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Elisabeth Moss’ Oscar Contender ‘The Square’ Treated a Great Ape as a ‘Living Prop’ (Guest Blog)

  • The Wrap
Elisabeth Moss’ Oscar Contender ‘The Square’ Treated a Great Ape as a ‘Living Prop’ (Guest Blog)
As moral issues fill our news feeds and we ponder whether we are consistent or hypocritical in our positions on them, “The Square,” winner of the Palme d’Or at the Film Festival in Cannes this year and top pick for best foreign-language film at 2018’s Oscars, is of more than entertainment interest. This black comedy, in which a well-heeled art gallery director, Christian, faces a series of moral posers, is about us. It is art imitating life. In the film, situations, such as encountering a woman begging outside a 7-Eleven, seem simple enough to address. But they become more complicated.
See full article at The Wrap »

Demi Lovato Wears the Deconstructed Top Trend You Need to Try

Demi Lovato Wears the Deconstructed Top Trend You Need to Try
Demi Lovato is no stranger to experimenting with the latest trends on the red carpet. The singer attended the Grammy’s in a barely there Julien McDonald dress, she wowed at the 2017 Time 100 Gala in a sequin plunging Zuhair Murad gown, and most recently she turned heads in an off-the-shoulder jumpsuit at the Cannes Lions Festival in Cannes. Lovato’s Self Portrait monochrome jumpsuit takes a hit at two major trends as it features a frilled deconstructed top paired with sleek wide-leg culottes.

The deconstructed top trend is a more experimental take on your classic button-down. Designers are adding asymmetric necklines,
See full article at PEOPLE.com »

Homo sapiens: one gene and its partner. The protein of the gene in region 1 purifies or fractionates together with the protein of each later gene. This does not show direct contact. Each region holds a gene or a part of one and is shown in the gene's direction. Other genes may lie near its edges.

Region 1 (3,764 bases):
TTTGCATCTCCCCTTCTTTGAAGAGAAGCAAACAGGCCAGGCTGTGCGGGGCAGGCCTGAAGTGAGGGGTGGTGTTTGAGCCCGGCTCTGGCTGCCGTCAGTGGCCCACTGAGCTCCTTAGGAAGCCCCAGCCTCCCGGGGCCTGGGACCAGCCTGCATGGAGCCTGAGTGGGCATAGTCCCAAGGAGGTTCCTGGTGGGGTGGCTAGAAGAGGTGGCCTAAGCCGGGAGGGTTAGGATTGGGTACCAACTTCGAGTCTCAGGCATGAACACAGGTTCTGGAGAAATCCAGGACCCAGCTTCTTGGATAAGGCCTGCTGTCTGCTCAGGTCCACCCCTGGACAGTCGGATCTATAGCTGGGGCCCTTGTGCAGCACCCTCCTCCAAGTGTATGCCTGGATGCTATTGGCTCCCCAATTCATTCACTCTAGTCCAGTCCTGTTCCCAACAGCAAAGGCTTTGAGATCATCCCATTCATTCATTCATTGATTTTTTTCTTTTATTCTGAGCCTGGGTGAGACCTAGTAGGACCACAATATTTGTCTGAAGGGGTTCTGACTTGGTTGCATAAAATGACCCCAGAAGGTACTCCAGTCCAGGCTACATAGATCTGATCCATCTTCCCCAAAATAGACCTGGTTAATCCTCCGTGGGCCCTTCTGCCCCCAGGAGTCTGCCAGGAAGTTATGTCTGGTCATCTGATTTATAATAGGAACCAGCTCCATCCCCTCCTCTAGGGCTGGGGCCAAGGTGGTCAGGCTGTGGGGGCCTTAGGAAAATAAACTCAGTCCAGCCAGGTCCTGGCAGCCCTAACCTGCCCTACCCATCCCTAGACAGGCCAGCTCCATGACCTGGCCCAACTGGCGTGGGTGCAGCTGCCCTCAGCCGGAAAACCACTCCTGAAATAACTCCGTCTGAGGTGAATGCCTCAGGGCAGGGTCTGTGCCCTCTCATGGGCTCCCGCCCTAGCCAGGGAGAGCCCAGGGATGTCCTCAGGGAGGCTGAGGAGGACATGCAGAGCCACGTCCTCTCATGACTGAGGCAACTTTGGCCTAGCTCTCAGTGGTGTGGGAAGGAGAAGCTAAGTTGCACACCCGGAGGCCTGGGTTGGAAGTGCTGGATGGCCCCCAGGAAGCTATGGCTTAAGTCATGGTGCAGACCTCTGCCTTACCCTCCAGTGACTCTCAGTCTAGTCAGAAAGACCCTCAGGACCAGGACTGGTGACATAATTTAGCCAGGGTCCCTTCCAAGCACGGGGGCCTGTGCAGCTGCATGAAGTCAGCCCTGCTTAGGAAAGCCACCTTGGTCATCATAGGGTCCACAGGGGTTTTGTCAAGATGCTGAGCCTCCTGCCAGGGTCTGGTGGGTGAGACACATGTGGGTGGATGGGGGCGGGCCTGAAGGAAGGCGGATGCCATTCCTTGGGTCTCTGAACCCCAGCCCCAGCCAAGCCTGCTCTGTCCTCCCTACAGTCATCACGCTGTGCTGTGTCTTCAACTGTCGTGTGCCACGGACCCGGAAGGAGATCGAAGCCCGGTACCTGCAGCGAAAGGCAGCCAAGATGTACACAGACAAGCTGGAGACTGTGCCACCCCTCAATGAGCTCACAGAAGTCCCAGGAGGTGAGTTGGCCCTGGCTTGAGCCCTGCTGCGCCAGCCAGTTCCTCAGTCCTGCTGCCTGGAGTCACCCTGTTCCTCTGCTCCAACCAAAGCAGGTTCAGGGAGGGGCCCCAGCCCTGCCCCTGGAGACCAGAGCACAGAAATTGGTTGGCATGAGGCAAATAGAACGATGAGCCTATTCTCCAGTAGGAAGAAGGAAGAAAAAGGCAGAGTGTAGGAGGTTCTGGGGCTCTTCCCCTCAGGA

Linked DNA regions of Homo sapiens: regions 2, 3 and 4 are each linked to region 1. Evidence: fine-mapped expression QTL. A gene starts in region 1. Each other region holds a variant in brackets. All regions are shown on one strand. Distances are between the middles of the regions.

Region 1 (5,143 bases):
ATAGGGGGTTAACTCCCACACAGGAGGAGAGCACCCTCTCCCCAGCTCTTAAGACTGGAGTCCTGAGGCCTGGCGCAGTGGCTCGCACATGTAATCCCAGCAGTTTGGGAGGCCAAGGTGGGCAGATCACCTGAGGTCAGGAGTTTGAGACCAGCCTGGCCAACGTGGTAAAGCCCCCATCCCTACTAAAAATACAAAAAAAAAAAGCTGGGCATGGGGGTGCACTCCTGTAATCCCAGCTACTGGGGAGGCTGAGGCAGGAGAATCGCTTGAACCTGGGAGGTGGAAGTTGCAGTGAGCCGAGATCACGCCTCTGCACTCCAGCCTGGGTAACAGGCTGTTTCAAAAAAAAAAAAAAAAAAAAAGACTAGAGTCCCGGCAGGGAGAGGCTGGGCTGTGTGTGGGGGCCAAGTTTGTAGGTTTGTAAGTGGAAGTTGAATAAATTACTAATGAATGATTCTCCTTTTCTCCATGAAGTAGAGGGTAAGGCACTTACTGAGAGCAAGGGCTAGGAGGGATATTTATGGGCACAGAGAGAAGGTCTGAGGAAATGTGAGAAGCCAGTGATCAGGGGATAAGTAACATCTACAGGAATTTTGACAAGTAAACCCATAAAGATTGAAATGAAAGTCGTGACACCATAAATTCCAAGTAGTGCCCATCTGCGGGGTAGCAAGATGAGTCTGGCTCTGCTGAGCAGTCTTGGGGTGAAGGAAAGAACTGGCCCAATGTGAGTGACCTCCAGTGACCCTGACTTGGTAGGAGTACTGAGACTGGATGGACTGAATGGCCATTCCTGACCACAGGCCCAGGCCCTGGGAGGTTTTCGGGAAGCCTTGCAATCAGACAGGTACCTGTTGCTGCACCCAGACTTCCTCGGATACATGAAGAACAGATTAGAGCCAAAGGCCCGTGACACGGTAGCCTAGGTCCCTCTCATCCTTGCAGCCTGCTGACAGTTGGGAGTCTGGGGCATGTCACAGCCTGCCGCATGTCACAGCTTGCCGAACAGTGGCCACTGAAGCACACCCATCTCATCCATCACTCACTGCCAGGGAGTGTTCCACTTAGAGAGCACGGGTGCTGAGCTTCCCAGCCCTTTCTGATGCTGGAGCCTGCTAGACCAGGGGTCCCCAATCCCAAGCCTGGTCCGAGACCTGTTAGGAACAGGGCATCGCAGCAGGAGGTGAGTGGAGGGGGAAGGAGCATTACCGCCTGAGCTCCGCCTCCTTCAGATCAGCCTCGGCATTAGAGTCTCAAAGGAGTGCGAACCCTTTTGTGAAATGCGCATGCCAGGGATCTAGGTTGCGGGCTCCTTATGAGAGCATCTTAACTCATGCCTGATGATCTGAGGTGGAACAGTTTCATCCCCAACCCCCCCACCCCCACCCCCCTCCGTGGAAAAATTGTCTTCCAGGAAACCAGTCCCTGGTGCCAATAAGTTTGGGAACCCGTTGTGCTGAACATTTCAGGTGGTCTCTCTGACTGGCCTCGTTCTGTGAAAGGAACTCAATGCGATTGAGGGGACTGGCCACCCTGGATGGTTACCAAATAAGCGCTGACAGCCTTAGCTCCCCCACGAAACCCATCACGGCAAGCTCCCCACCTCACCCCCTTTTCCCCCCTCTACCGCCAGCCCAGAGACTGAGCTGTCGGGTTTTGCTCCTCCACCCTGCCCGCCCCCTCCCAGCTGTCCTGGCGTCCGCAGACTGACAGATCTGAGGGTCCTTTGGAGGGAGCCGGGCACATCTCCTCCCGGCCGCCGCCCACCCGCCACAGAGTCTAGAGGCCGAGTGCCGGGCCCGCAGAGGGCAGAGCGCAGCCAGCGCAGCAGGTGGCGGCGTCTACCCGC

Paramount Vault Includes 100 Free Titles From Noah Baumbach, John Cassavetes and More

Paramount Vault Includes 100 Free Titles From Noah Baumbach, John Cassavetes and More
Read More: Why You Should Care About Paramount's Distribution Experiment (Podcast)  The latest major player in the world of online streaming is Paramount, who has just announced that the Paramount Vault will offer over 100 titles from their collection that are free to stream via their YouTube channel. Though many of the titles read a bit like bargain-bin picks, the channel also includes critically lauded films like "The Devil and Miss Jones," "Margot at the Wedding," and "Love Streams."  Here are all of the films on the Paramount Vault channel available to stream in their entirety, including Indiewire's picks on what not to miss.  Comedy"Funny About Love" (1990) "A New Life" (1988) "A New Kind of Love" (1963) "Serving Sara" (2002) "The Busy Body" (1967) "Festival in Cannes" (2001) Indiewire Pick: "Margot At the Wedding" (2007)In "Margot at the Wedding," Noah...
See full article at Indiewire »

Maximilian Schell obituary

Actor and director who brought dark good looks and a commanding presence to his roles

Austrian by birth, Swiss by circumstance and international by reputation, Maximilian Schell, who has died aged 83, was a distinguished actor, director, writer and producer. However, he will be best remembered as an actor, especially for his Oscar-winning performance in Stanley Kramer's Judgment at Nuremberg (1961) – an early highlight among scores of television and movie appearances. He also directed opera, worked tirelessly in the theatre and made six feature films, including Marlene (1984) - a tantalising portrait of Dietrich, his co-star in Judgment, who is heard being interviewed but not seen, except in movie extracts.

Schell courted controversy and much of his work, including The Pedestrian (1973), dealt with the second world war, its attendant crimes and the notion of collective guilt. In 1990, when he was offered a special award for his contributions to German film, he refused to accept it.
See full article at The Guardian - TV News »

Maximilian Schell obituary

Actor and director who brought dark good looks and a commanding presence to his roles